In cool climate viticulture with short seasons and reduced heat accumulation during summer, careful and timely viticultural practices are essential for maximizing the profitability and sustainability of your vineyards.
Grapevine Cluster Zone Leaf Removal
In order to regulate the quality of the grapes, growers in cool climate regions implement several different canopy management tasks in the vineyard to reduce the negative impact of a relatively short growing season.
Cluster zone leaf removal is a pivotal one. This technique improves spray coverage and efficacy by increasing airflow around the fruit and reducing humidity in the cluster zone, which in turn decreases the potential of harvest season cluster rot complex (Botrytis and sour rot). Further to that, removing leaves in the cluster zone increases fruit exposure to sunlight and thickens the skin’s wax cuticle, improving grape quality and protecting against fungi infection.
There are several methods to implement cluster zone leaf removal in the vineyard, manually or mechanically. Our industry is moving at a very fast pace towards mechanization to improve economic sustainability of grape production in our state and improve canopy management techniques. Summer canopy management is frequently applied, and leaf removal is one of the techniques that can be employed to manage the microclimate in the cluster area. Its effectiveness, however, is closely tied to the phenological stage of grape berry development when the technique is applied.
Although this strategy can have a variety of goals, it is usually employed from fruit set to veraison to improve light exposure and air circulation around the bunches with the benefit of increasing tolerance to mold. The functional relationship between yield and source availability around bloom inherently implies that a new viticulture technique, with leaf removal carried out around flowering or just before, can reduce fruit set and lead to looser clusters. This approach is helpful for excessively tight cluster cultivars like Pinot noir and Riesling in order to reduce berry-to-berry compression and subsequent sensitivity to rot.
Using pre-flowering or pea-size leaf removal strategies offers promise for successful adaptation to global warming predictions for two reasons: 1) it promotes the synthesis of phenolic substances, especially flavonols that can be promoted only early in the season and known to protect the berries from damaging UV radiation; and 2) a beneficial effect in reducing harvest rot complex. Different microclimate conditions, such as temperature and relative humidity, are expected to also alter the microbial count and composition of the cluster and, furthermore, lower the probability of the occurrence of grape rots and the need for spray intervention in the vineyard.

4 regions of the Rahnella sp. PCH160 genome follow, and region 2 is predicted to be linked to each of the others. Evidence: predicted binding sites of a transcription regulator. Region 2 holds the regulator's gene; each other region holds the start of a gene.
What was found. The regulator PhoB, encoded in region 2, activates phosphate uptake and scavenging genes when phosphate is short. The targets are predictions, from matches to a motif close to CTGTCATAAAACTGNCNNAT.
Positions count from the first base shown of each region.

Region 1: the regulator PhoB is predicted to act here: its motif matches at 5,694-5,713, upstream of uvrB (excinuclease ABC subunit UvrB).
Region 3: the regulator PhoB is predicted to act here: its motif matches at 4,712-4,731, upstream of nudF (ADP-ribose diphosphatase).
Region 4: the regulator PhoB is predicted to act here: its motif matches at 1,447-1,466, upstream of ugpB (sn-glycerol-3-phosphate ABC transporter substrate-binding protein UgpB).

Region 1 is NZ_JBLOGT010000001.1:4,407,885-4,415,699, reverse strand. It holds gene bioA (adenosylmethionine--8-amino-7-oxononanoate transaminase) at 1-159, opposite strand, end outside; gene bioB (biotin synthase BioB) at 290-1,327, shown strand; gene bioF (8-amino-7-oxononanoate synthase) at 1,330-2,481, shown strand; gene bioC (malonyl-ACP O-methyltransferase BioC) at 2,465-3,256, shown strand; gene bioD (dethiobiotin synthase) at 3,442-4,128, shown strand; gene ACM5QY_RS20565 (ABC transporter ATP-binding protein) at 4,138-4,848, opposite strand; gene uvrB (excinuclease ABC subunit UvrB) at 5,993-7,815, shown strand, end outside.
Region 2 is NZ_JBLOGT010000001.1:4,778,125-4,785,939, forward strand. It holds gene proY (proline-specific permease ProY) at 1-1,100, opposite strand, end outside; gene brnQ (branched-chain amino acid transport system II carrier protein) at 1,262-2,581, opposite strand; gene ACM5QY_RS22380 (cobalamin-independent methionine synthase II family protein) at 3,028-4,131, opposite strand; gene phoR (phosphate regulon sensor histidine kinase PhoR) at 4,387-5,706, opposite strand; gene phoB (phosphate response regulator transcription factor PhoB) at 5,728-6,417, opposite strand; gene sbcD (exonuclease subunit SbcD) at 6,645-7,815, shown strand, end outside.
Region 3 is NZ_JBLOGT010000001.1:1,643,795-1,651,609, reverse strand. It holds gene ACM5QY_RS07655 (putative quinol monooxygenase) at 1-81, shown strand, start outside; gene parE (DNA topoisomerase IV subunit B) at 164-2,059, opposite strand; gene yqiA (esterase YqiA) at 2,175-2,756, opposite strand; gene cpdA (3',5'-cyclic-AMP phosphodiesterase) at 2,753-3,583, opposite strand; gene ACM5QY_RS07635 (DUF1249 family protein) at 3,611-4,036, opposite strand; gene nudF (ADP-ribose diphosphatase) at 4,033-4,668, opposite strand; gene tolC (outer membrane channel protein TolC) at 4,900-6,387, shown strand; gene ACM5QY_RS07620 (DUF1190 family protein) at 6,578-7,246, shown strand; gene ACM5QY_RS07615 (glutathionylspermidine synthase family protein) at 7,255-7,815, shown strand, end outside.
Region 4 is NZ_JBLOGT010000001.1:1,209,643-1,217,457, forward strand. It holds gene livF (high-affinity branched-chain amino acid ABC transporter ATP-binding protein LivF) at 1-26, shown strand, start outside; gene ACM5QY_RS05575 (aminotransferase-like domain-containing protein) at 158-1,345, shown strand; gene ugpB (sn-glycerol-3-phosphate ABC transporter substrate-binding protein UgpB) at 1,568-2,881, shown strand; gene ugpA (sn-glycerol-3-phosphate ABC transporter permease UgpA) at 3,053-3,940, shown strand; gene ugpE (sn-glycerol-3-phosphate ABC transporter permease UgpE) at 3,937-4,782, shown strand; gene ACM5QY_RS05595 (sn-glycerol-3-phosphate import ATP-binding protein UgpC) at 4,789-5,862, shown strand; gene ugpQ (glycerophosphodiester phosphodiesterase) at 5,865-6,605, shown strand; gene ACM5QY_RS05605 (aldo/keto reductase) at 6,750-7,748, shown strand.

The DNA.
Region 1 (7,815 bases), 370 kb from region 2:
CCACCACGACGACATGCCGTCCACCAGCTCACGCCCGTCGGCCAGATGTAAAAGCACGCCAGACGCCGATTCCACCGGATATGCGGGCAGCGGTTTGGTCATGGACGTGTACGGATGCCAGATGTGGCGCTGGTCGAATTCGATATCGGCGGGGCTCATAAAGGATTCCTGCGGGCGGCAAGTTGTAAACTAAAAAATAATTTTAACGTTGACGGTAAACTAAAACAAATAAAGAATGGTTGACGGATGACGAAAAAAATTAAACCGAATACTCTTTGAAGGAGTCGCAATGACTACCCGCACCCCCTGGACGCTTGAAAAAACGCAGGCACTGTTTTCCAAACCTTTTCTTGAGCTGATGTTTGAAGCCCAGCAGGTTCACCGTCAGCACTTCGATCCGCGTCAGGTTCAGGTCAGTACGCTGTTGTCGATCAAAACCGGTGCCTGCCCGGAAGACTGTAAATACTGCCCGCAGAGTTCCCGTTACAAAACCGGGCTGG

The pea-size leaf removal with a machine works by blowing compressed air into the fruit zone, with enough pressure to shatter leaf tissue and clean clusters from dead flower tissues. Dead ovaries on the peduncle can provide a good environment for Botrytis bunch rot spores to germinate and colonize. The fungus invades the living tissue by using the dead tissue as a food base. The fungus may remain dormant after penetration into the berry until the sugar content of fruits increases and the acid content decreases to a level supporting the development of the fungus. Symptoms will then easily develop in warm humid conditions.
Hedging’s main goal is to remove excess primary and lateral shoot growth from the canopy’s top and sides, preventing shading and shoot entanglement between vine rows and allowing worker and tractor traffic through the vineyard. Although hedging reduces canopy by cutting primary and lateral shoots, it does not directly reduce the vine’s inherent vigor and, when done in early to midsummer, can further promote growth by inducing lateral shoot growth in vigorous vines.
Hedging is pivotal to maintain light exposure of leaves, fruit and developing buds especially in vigorous canopies with excessive vegetative growth. Hedging can impact on fruit quality, including a reduction of yield and fruit quality when performed too early in the season and for several times before harvest.
Timing of Hedging
Hedging is usually performed from fruit set to pre-veraison time when primary and lateral shoots begin to bend (45-degree angle). It’s important to keep leaves, fruit and developing buds exposed to enough light in dense canopies with excessive vegetative growth. Hedging too early in the growing season should be avoided because it can cause lateral growth and canopy density to increase. Hedging during veraison may cause delayed fruit maturity as well as a reduction in wood maturity and winter hardiness.
Nutrition status of a grapevine is important in producing good yields and high quality in grape production. Analysis of grapevine nutrients status is generally conducted by collecting grapevine petioles at flowering or at the end of veraison. The petioles will provide a good analysis of nutrient levels in the vine, and this analysis is typically done in analytical laboratories. Read more in the Michigan State University Extension article, “Viticultural practices in northwest Michigan at veraison.” —By Esmaeil Nasrollahiazar & Michael Reinke, Michigan State University Extension; & Paolo Sabbatini, Michigan State University, Department of Horticulture